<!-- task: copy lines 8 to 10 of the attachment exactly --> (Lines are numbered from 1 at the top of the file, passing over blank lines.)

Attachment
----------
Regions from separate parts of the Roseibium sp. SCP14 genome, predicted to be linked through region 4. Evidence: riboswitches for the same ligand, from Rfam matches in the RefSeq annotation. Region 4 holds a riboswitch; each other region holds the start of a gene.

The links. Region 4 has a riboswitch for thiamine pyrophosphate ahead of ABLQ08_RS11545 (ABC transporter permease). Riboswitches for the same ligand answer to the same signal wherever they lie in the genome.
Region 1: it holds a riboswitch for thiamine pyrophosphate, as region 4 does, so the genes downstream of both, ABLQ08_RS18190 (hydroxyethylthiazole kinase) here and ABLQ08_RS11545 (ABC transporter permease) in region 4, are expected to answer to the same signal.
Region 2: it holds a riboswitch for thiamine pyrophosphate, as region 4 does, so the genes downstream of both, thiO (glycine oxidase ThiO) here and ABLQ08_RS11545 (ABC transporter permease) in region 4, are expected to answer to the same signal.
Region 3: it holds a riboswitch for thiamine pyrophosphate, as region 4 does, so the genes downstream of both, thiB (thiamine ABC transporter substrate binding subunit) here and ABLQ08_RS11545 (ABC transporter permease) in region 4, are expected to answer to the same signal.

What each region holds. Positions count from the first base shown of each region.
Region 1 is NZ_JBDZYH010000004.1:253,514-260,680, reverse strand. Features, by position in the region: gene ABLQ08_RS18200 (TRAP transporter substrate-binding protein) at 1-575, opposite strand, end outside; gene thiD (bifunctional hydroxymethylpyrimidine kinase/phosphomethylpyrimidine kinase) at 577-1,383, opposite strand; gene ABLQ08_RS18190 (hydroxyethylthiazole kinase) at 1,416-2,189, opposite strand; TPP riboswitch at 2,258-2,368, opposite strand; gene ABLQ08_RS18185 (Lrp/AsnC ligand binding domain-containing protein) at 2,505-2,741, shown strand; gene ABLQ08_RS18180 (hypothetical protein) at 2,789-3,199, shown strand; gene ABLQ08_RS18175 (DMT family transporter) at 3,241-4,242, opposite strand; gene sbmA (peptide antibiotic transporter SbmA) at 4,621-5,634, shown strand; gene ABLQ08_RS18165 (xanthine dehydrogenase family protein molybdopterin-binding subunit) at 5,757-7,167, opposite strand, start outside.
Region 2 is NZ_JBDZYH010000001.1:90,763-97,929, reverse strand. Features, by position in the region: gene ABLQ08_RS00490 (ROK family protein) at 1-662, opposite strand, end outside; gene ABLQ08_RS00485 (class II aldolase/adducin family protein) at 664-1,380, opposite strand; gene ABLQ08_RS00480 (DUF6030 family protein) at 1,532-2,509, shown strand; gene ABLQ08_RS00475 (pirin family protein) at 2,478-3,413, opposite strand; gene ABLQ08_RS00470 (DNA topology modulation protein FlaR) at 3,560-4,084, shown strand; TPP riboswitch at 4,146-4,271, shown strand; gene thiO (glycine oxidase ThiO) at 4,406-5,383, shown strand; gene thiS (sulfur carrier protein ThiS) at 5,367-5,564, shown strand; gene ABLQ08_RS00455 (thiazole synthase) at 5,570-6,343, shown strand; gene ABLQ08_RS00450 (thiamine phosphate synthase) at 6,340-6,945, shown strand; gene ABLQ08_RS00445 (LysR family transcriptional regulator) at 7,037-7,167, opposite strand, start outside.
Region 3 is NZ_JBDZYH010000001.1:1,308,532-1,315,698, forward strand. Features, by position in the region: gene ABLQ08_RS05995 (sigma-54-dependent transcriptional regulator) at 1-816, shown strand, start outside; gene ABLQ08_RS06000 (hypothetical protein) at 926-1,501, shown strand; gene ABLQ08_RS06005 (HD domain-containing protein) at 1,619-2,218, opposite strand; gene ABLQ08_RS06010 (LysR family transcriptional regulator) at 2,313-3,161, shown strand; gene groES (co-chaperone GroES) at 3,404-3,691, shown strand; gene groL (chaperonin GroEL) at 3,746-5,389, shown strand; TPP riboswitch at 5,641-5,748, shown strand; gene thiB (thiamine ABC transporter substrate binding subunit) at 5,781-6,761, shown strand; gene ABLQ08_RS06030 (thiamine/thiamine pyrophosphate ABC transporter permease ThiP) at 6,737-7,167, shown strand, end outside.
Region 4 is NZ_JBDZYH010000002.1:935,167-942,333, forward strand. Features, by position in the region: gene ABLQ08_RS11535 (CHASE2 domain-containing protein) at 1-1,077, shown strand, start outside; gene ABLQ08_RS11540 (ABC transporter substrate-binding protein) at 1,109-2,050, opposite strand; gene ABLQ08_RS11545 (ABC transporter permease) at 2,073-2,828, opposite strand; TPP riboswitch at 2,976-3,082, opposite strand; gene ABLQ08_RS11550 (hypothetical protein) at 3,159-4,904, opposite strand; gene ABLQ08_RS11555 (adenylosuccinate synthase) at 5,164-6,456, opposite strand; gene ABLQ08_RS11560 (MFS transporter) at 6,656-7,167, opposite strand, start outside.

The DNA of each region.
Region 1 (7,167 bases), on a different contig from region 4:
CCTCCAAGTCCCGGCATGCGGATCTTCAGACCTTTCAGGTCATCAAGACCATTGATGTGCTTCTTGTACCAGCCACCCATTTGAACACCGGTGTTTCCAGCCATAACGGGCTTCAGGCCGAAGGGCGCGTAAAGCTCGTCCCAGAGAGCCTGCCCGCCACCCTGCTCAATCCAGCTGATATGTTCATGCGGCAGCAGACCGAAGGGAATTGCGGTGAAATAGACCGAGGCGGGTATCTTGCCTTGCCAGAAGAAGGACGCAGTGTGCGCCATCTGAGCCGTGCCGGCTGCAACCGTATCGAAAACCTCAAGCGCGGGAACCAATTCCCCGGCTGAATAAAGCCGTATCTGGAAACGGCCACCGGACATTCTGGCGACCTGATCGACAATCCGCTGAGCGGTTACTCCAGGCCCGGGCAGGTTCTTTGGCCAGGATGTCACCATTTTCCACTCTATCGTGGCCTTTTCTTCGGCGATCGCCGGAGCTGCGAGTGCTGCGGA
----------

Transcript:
Region 2 is NZ_JBDZYH010000001.1:90,763-97,929, reverse strand. Features, by position in the region: gene ABLQ08_RS00490 (ROK family protein) at 1-662, opposite strand, end outside; gene ABLQ08_RS00485 (class II aldolase/adducin family protein) at 664-1,380, opposite strand; gene ABLQ08_RS00480 (DUF6030 family protein) at 1,532-2,509, shown strand; gene ABLQ08_RS00475 (pirin family protein) at 2,478-3,413, opposite strand; gene ABLQ08_RS00470 (DNA topology modulation protein FlaR) at 3,560-4,084, shown strand; TPP riboswitch at 4,146-4,271, shown strand; gene thiO (glycine oxidase ThiO) at 4,406-5,383, shown strand; gene thiS (sulfur carrier protein ThiS) at 5,367-5,564, shown strand; gene ABLQ08_RS00455 (thiazole synthase) at 5,570-6,343, shown strand; gene ABLQ08_RS00450 (thiamine phosphate synthase) at 6,340-6,945, shown strand; gene ABLQ08_RS00445 (LysR family transcriptional regulator) at 7,037-7,167, opposite strand, start outside.
Region 3 is NZ_JBDZYH010000001.1:1,308,532-1,315,698, forward strand. Features, by position in the region: gene ABLQ08_RS05995 (sigma-54-dependent transcriptional regulator) at 1-816, shown strand, start outside; gene ABLQ08_RS06000 (hypothetical protein) at 926-1,501, shown strand; gene ABLQ08_RS06005 (HD domain-containing protein) at 1,619-2,218, opposite strand; gene ABLQ08_RS06010 (LysR family transcriptional regulator) at 2,313-3,161, shown strand; gene groES (co-chaperone GroES) at 3,404-3,691, shown strand; gene groL (chaperonin GroEL) at 3,746-5,389, shown strand; TPP riboswitch at 5,641-5,748, shown strand; gene thiB (thiamine ABC transporter substrate binding subunit) at 5,781-6,761, shown strand; gene ABLQ08_RS06030 (thiamine/thiamine pyrophosphate ABC transporter permease ThiP) at 6,737-7,167, shown strand, end outside.
Region 4 is NZ_JBDZYH010000002.1:935,167-942,333, forward strand. Features, by position in the region: gene ABLQ08_RS11535 (CHASE2 domain-containing protein) at 1-1,077, shown strand, start outside; gene ABLQ08_RS11540 (ABC transporter substrate-binding protein) at 1,109-2,050, opposite strand; gene ABLQ08_RS11545 (ABC transporter permease) at 2,073-2,828, opposite strand; TPP riboswitch at 2,976-3,082, opposite strand; gene ABLQ08_RS11550 (hypothetical protein) at 3,159-4,904, opposite strand; gene ABLQ08_RS11555 (adenylosuccinate synthase) at 5,164-6,456, opposite strand; gene ABLQ08_RS11560 (MFS transporter) at 6,656-7,167, opposite strand, start outside.